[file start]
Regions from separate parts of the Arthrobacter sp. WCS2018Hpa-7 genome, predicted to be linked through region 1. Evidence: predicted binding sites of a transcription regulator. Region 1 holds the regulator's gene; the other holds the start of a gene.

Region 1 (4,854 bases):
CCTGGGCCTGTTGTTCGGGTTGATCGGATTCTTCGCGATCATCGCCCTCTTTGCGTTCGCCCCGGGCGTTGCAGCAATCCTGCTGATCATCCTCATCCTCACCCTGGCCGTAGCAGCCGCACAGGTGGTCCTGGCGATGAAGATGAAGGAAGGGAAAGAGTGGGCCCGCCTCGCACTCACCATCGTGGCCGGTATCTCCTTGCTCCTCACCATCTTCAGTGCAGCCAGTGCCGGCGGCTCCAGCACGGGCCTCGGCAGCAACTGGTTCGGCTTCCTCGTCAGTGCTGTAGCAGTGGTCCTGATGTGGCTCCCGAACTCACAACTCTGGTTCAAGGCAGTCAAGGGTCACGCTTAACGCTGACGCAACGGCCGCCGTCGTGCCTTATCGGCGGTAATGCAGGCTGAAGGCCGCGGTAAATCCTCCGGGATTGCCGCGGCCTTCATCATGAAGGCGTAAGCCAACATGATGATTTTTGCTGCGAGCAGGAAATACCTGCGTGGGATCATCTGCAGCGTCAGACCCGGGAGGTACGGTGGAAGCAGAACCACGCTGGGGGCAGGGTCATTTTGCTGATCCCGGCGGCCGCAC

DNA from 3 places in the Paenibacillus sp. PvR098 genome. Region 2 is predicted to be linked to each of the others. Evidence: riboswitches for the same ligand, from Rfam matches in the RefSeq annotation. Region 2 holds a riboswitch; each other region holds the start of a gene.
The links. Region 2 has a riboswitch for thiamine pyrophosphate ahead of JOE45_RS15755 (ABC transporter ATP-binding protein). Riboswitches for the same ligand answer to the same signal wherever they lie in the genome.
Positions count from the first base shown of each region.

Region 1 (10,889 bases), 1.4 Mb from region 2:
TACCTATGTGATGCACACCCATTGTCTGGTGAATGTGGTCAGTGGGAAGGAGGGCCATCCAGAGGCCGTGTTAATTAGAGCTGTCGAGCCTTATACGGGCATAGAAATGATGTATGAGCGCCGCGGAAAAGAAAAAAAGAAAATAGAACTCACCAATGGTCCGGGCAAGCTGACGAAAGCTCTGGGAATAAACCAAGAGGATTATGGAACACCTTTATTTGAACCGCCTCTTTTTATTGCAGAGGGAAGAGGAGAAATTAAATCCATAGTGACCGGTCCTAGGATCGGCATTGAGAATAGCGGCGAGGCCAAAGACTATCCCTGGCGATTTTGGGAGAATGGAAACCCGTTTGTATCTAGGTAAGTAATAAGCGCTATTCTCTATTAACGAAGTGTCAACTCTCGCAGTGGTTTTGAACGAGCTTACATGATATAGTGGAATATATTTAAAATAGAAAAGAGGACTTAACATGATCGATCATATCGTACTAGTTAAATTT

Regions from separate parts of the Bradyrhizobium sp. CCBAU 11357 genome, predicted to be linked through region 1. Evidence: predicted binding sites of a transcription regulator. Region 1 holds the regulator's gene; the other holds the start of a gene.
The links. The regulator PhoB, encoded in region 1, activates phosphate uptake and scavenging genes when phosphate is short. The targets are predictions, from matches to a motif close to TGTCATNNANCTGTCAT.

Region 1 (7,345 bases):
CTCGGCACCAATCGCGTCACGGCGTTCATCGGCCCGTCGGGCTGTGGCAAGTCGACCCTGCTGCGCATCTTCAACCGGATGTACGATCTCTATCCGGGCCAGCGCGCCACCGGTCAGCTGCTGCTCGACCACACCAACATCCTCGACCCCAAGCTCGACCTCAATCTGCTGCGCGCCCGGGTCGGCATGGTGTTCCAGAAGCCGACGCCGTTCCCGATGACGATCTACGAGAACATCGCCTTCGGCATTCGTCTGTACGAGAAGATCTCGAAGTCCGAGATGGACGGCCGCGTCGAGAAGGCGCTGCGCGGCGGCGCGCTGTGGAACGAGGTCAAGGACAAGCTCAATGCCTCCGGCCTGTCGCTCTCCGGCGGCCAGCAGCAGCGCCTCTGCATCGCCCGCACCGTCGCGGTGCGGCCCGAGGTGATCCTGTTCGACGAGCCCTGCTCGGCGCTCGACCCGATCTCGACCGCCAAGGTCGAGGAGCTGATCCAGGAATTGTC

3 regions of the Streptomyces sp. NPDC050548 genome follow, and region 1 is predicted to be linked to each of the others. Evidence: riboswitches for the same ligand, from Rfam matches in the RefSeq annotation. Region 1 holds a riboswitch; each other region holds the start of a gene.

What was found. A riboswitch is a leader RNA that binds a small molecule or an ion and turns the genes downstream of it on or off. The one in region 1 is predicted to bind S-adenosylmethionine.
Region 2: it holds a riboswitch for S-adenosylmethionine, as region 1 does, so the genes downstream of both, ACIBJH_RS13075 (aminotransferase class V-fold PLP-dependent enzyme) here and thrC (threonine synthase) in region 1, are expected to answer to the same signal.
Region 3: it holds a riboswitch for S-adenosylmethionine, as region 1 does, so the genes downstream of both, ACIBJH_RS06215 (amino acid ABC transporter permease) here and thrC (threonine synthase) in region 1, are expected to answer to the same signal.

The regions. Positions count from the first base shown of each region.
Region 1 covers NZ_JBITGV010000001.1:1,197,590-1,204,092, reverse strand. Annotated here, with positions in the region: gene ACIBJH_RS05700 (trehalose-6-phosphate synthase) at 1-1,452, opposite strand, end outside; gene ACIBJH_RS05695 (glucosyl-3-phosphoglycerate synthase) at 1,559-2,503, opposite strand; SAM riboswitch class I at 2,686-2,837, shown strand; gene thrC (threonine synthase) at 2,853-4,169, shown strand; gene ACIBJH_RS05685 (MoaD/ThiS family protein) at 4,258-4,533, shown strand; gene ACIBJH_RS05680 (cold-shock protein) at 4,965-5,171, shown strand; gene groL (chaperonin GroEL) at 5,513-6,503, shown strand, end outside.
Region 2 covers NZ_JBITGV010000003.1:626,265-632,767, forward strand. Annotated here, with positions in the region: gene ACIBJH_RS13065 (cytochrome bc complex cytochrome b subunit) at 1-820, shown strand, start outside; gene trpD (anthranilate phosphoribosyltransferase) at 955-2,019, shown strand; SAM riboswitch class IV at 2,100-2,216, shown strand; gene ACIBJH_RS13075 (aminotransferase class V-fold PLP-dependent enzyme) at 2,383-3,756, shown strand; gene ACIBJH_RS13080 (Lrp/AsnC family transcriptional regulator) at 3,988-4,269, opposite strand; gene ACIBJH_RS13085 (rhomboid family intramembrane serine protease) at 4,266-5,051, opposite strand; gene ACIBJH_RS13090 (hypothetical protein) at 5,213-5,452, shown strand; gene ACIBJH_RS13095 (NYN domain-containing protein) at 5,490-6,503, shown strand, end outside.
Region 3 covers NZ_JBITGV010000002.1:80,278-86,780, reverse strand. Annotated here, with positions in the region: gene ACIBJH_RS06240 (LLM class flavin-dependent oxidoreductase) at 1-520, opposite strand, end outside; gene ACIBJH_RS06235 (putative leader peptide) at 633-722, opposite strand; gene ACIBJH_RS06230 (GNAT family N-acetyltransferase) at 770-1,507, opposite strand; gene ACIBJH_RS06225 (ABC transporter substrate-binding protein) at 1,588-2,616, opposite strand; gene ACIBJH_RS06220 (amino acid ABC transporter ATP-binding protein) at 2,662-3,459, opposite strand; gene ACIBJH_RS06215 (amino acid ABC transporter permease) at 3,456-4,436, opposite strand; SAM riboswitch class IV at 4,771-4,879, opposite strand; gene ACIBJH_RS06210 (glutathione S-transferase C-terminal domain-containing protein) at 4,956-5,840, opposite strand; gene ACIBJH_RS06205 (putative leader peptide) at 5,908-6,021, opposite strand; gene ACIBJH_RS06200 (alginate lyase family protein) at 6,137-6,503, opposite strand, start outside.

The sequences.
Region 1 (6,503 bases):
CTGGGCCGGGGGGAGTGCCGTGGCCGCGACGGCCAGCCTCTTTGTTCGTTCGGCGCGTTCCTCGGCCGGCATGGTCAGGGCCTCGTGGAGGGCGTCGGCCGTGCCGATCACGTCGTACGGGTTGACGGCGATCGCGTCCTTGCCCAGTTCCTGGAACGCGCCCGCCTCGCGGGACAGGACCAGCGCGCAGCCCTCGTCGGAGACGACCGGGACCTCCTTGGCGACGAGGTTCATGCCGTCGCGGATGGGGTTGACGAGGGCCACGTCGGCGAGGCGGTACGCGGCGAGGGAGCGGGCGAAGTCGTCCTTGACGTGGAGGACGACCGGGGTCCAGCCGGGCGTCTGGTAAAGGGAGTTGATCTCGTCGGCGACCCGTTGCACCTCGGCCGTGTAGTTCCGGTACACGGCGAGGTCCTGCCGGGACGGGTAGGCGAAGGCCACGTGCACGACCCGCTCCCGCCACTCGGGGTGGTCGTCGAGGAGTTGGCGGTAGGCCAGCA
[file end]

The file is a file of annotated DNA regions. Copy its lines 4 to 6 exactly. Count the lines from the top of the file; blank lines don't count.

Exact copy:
DNA from 3 places in the Paenibacillus sp. PvR098 genome. Region 2 is predicted to be linked to each of the others. Evidence: riboswitches for the same ligand, from Rfam matches in the RefSeq annotation. Region 2 holds a riboswitch; each other region holds the start of a gene.
The links. Region 2 has a riboswitch for thiamine pyrophosphate ahead of JOE45_RS15755 (ABC transporter ATP-binding protein). Riboswitches for the same ligand answer to the same signal wherever they lie in the genome.
Positions count from the first base shown of each region.